Image by Gabe Joselow, via Wikimedia Commons.  Accessed 17.04.2018


The use of intimidation and violence as a political tool is neither unusual nor particularly sophisticated in the DRC. Throughout his reign, President Joseph Kabila has consistently used violence to maintain his control. The systematic persecution, intimidation and harassment of political opponents, journalists, human rights activists – and anyone else perceived as a viable threat to Kabila’s presidency – has become routine as the President battles to remain in power.

While the strategic placement of trusted allies in the country’s security forces has ensured that they remain at the President’s ‘disposal’ to secure the country from threats;  there are indications that pro-Kabila stakeholders are delegating aspects of ‘maintaining order’ to illicit networks. In a worst case scenario, this informal use of intimidation, through unaccountable structures, could ostensibly be used to absolve the government of culpability.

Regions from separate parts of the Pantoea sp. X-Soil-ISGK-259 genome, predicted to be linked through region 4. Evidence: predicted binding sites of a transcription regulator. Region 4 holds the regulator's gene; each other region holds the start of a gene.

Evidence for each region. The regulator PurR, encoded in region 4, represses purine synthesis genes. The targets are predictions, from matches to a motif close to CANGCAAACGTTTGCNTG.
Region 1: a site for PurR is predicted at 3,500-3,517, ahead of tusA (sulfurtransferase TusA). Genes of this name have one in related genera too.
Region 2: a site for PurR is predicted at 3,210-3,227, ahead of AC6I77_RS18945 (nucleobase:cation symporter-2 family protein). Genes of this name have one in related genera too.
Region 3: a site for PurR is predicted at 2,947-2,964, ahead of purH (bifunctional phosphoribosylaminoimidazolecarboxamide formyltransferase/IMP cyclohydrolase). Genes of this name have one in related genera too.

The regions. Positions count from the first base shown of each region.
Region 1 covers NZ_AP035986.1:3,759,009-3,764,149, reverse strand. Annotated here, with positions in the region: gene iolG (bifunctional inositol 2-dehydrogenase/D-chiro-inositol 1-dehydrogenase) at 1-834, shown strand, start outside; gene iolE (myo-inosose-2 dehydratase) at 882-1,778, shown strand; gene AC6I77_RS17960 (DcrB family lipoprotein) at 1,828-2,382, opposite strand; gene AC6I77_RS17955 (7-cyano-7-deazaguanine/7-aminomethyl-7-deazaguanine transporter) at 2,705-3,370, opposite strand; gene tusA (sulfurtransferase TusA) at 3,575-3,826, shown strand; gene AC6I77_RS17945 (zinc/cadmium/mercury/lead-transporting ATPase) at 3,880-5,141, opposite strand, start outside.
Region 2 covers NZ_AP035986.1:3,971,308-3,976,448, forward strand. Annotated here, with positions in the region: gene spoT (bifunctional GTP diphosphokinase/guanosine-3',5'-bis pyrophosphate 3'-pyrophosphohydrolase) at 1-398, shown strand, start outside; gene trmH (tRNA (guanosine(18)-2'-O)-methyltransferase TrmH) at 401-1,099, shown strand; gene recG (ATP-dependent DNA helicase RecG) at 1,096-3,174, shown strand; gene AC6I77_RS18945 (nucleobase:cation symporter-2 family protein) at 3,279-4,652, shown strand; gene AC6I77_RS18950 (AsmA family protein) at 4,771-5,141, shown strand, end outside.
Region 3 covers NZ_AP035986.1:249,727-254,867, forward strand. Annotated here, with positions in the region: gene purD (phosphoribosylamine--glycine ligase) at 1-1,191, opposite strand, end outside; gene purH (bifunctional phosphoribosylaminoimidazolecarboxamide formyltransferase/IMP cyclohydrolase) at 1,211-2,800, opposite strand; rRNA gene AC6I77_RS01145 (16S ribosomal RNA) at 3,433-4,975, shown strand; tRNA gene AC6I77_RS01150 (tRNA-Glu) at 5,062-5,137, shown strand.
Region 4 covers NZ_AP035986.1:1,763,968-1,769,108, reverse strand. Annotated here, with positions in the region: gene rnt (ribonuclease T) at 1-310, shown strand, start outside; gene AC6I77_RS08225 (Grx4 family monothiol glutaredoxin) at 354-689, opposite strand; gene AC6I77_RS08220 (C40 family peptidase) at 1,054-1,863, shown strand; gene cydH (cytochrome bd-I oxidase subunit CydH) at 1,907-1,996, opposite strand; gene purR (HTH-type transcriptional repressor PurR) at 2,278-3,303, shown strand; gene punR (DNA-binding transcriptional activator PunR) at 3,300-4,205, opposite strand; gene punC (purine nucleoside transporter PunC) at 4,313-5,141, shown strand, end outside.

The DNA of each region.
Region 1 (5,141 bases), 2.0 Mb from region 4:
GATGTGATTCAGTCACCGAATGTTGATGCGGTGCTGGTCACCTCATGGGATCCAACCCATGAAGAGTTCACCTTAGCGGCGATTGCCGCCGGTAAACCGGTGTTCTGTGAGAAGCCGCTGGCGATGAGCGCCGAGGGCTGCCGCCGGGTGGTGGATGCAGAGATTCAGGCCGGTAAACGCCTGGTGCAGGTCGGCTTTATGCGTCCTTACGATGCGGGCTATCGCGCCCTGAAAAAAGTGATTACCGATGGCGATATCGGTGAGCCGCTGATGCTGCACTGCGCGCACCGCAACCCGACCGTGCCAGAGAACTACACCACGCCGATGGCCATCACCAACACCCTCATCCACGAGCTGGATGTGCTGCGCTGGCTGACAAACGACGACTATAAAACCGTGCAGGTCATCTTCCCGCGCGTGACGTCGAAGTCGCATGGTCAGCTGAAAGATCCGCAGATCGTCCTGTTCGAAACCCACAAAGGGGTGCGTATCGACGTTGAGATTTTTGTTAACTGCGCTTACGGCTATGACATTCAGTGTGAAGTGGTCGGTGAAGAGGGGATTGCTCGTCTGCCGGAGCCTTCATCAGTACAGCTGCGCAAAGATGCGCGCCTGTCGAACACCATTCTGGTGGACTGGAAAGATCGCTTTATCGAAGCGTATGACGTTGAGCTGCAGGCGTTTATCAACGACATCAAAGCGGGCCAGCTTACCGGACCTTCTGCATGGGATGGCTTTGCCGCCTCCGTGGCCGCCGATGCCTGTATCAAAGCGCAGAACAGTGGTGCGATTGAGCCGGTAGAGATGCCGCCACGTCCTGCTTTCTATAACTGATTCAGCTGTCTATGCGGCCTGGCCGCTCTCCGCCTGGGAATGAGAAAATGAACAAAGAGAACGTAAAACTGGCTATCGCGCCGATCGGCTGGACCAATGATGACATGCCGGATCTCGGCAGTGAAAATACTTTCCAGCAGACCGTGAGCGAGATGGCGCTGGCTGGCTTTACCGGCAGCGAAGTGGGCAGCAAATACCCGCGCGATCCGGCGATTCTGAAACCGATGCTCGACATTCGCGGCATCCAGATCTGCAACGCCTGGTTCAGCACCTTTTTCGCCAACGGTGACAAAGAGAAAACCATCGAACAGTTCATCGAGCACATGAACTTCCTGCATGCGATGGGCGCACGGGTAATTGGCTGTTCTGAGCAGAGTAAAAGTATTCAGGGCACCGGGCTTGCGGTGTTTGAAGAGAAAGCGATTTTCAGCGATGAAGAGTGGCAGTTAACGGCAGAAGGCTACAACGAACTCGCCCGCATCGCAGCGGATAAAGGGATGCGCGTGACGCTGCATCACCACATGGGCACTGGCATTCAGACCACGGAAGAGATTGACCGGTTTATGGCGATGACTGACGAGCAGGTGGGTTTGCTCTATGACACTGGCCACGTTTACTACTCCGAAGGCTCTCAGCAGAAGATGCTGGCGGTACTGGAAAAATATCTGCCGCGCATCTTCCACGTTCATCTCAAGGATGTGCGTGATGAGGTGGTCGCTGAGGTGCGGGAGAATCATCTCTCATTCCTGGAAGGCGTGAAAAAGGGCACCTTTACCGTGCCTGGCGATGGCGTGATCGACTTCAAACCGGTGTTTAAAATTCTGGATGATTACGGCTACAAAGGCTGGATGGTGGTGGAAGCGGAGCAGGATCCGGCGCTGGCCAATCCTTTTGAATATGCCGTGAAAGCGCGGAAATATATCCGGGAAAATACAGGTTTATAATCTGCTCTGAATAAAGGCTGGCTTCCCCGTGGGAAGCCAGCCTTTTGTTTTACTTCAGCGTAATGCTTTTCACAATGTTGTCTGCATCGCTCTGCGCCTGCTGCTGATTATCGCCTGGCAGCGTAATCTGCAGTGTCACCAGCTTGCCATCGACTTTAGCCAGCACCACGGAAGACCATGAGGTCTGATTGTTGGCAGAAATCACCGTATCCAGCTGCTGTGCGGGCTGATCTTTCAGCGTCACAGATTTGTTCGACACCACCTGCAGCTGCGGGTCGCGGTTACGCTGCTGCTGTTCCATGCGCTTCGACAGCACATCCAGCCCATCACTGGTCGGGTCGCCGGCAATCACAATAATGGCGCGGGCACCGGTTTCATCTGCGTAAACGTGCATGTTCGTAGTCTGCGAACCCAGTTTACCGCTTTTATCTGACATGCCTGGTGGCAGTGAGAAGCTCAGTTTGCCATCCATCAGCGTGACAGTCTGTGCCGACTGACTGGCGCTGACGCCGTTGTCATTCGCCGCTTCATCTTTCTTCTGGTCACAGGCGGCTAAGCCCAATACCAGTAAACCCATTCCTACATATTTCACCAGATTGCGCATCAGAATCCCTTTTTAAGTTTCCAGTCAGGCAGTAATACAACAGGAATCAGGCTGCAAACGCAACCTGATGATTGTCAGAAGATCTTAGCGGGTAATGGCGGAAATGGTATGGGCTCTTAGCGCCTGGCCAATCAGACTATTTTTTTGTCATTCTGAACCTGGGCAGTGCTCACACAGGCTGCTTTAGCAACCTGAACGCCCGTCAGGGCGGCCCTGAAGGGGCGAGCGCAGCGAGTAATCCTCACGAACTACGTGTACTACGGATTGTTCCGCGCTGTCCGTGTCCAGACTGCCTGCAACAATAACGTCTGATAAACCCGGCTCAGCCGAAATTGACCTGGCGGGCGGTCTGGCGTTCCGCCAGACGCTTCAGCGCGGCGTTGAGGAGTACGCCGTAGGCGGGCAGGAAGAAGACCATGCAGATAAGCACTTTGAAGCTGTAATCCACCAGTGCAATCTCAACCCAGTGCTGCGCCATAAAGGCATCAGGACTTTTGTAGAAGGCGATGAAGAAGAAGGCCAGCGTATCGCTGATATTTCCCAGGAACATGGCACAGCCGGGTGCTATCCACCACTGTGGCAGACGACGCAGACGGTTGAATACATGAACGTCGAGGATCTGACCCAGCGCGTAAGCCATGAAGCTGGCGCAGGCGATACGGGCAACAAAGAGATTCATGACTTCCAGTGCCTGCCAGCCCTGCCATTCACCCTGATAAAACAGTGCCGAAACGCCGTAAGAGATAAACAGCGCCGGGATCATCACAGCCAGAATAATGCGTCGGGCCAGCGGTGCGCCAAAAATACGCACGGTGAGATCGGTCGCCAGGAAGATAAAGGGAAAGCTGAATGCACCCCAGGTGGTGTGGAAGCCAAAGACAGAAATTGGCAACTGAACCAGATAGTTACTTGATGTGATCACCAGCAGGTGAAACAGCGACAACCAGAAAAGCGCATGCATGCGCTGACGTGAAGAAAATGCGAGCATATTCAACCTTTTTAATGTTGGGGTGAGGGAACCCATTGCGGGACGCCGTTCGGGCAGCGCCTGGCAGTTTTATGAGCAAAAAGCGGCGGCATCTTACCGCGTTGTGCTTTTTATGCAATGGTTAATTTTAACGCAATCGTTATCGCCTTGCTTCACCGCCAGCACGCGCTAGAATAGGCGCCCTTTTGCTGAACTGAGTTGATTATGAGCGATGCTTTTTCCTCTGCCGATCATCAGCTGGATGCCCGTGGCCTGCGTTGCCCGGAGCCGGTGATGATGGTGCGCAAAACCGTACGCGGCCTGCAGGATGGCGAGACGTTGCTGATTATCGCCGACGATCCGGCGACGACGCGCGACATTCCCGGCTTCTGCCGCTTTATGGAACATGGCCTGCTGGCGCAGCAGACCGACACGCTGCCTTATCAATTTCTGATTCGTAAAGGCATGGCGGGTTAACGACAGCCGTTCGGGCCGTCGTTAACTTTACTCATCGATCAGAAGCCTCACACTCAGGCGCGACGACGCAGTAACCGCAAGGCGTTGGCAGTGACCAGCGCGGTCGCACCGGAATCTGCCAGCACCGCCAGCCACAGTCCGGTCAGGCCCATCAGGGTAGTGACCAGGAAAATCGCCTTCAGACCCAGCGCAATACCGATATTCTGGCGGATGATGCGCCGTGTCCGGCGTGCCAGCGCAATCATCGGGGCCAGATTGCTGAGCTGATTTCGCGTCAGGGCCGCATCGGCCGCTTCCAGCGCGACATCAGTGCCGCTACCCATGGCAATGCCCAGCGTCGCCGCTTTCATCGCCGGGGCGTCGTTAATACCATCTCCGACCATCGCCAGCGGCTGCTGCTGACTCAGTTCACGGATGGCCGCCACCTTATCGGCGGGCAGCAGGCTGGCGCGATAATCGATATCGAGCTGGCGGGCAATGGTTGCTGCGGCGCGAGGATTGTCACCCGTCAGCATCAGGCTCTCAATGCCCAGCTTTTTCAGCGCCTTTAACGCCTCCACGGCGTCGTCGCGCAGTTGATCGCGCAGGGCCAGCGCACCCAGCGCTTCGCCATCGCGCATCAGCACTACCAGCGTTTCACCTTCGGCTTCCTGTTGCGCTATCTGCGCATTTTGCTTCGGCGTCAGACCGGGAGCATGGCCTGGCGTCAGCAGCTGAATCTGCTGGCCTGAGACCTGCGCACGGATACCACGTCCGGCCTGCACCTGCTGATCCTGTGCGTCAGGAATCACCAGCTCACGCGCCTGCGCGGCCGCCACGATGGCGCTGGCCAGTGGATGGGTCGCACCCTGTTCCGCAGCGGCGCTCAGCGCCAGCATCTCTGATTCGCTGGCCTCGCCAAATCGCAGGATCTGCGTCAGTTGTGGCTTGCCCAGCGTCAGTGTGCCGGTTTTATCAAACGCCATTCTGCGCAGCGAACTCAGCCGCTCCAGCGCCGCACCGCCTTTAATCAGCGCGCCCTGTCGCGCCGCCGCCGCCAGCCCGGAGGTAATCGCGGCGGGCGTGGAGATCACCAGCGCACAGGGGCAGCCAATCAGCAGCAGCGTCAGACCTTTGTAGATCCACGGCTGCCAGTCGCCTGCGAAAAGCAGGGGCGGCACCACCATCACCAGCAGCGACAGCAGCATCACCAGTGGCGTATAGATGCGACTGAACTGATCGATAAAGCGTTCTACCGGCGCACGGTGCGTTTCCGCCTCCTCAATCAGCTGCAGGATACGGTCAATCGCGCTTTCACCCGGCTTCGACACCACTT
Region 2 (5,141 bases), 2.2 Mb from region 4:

Key Points

  • The DRC has suffered from widespread unrest since late 2016, when Kabila failed to relinquish power at the end of his constitutionally mandated two-term limit. Since then, there has been a permanent state of political crisis, which is in itself acting to fuel further instability.
  • There is little question that this unrest is being aggravated by government forces to break up opposition protests (and generally maintain a watch over the activities of any opposition voices), as President Kabila seeks to use instability as a pretext to delay the upcoming elections.
  • More worryingly, however, are indications that pro-government interests – ostensibly linked to the President – are informally employing the services of illicit actors to actually provoke further unrest.